DAILY MEDITATION: “By what authority are you doing these things?”
Liturgical day: Saturday of the Eighth Week in Ordinary Time
Gospel text (Mk 11,27-33): Jesus and his disciples returned once more to Jerusalem. As he was walking in the temple area, the chief priests, the scribes, and the elders approached him and said to him, “By what authority are you doing these things? Or who gave you this authority to do them?” Jesus said to them, “I shall ask you one question. Answer me, and I will tell you by what authority I do these things. Was John’s baptism of heavenly or of human origin? Answer me.”
They discussed this among themselves and said, “If we say, ‘Of heavenly origin,’ he will say, ‘Then why did you not believe him?’ But shall we say, ‘Of human origin’?” they feared the crowd, for they all thought John really was a prophet. So they said to Jesus in reply, “We do not know.” Then Jesus said to them, “Neither shall I tell you by what authority I do these things.”
“By what authority are you doing these things?”
Fr. Antoni BALLESTER i Díaz
(Camarasa, Lleida, Spain)
Today, the Gospel is asking us to think what our intentions are when we go to meet Jesus. Some go without faith, without recognizing His authority: this is why “the chief priests, the scribes, and the elders approached him and said to him, “By what authority are you doing these things? Or who gave you this authority to do them?” (Mk 11,27-28).
If our prayers do not turn to God, we have no faith. But, as Saint Gregory the Great says, “when we vehemently stand fast on prayer, Jesus halts to restitute the light because God stops in the heart which recovers the light it had lost.” If we have a good disposition, even if we are mistaken, believing the other person to be right, we shall welcome his words. If our intentions are good, even if we drag the weight of sin, when we pray, God will help us understand our misery, so that we can reconcile with Him, and may ask with all our heart his forgiveness through the Sacrament of Penance.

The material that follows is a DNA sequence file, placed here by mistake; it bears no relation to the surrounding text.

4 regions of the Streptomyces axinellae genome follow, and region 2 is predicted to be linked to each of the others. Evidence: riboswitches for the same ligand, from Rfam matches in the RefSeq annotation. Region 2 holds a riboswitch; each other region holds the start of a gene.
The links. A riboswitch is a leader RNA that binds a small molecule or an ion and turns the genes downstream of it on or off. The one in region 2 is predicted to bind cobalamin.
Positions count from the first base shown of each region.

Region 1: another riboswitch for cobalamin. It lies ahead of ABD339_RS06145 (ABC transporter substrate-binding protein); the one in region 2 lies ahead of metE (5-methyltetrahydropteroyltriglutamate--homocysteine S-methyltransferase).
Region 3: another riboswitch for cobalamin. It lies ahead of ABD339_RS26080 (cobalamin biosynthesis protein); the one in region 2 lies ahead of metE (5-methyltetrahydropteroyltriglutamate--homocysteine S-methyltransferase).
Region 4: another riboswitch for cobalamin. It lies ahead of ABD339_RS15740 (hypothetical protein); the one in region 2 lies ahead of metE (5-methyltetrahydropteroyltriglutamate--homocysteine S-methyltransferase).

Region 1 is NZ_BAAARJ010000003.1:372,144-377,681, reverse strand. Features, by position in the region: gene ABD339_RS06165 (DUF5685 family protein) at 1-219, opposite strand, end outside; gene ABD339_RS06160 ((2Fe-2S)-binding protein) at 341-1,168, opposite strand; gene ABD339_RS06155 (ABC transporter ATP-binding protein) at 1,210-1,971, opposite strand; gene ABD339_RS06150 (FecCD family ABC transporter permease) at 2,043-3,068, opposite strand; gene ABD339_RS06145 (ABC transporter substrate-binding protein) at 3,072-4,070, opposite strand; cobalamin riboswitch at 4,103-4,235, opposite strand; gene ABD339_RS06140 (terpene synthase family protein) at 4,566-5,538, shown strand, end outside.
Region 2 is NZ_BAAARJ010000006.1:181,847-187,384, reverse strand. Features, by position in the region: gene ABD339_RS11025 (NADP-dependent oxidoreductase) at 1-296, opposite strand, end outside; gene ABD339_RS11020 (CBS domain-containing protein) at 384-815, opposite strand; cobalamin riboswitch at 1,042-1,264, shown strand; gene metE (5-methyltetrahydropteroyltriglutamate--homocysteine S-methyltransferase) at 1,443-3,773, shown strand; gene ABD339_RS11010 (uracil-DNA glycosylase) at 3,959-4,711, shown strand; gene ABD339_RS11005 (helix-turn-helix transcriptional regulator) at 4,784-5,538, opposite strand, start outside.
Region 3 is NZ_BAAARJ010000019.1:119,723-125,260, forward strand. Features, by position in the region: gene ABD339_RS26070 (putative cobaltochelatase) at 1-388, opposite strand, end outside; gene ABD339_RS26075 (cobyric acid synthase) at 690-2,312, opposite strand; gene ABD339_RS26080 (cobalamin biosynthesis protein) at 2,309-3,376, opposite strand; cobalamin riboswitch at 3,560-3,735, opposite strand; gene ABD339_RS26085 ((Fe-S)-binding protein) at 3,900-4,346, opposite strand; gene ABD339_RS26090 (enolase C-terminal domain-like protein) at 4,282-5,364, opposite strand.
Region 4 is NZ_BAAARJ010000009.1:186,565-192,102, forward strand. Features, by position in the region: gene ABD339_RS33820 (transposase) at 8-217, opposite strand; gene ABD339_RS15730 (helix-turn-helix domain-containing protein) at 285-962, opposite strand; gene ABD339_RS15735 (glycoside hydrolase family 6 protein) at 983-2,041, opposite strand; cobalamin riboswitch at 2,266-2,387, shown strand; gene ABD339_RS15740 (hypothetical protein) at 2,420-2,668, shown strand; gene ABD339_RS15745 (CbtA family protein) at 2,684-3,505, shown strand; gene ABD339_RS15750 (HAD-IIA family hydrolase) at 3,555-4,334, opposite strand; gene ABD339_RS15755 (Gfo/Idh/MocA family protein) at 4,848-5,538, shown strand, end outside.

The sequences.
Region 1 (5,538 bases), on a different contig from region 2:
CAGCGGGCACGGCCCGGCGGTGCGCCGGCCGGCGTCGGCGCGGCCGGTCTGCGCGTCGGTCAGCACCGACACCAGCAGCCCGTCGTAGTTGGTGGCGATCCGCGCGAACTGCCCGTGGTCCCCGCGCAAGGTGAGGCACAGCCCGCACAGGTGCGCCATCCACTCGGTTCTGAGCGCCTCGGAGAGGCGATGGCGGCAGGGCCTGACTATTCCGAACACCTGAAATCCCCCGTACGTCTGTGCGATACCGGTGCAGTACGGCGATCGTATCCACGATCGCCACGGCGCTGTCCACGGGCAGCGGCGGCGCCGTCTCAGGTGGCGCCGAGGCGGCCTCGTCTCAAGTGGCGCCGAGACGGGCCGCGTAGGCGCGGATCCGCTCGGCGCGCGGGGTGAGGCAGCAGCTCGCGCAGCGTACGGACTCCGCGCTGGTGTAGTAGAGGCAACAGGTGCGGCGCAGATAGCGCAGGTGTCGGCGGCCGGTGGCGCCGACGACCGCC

Faith and prayer go together. Saint Augustine tells us “if faith is lacking, prayer is impossible. So, when we pray, let us believe and pray so faith is not lacking us. Faith produces prayer, and prayer, in turn, produces the strengthening of the faith.” If our intentions are good, and we turn to Jesus, we shall discover who is He and will understand his word, when He asks us: “Was John’s baptism of heavenly or of human origin?” (Mk 11, 30). Through the faith we know it was a work of God, and that His authority comes by way of his Father, who is God, and by Himself, for He is the second Person of the Blessed Trinity.
And because we know Jesus is the only savior of the world, we turn to his Mother who is also our Mother, so that we may receive Jesus' words and life, with good intention and good will, to relish in the peace and joy of the sons of God.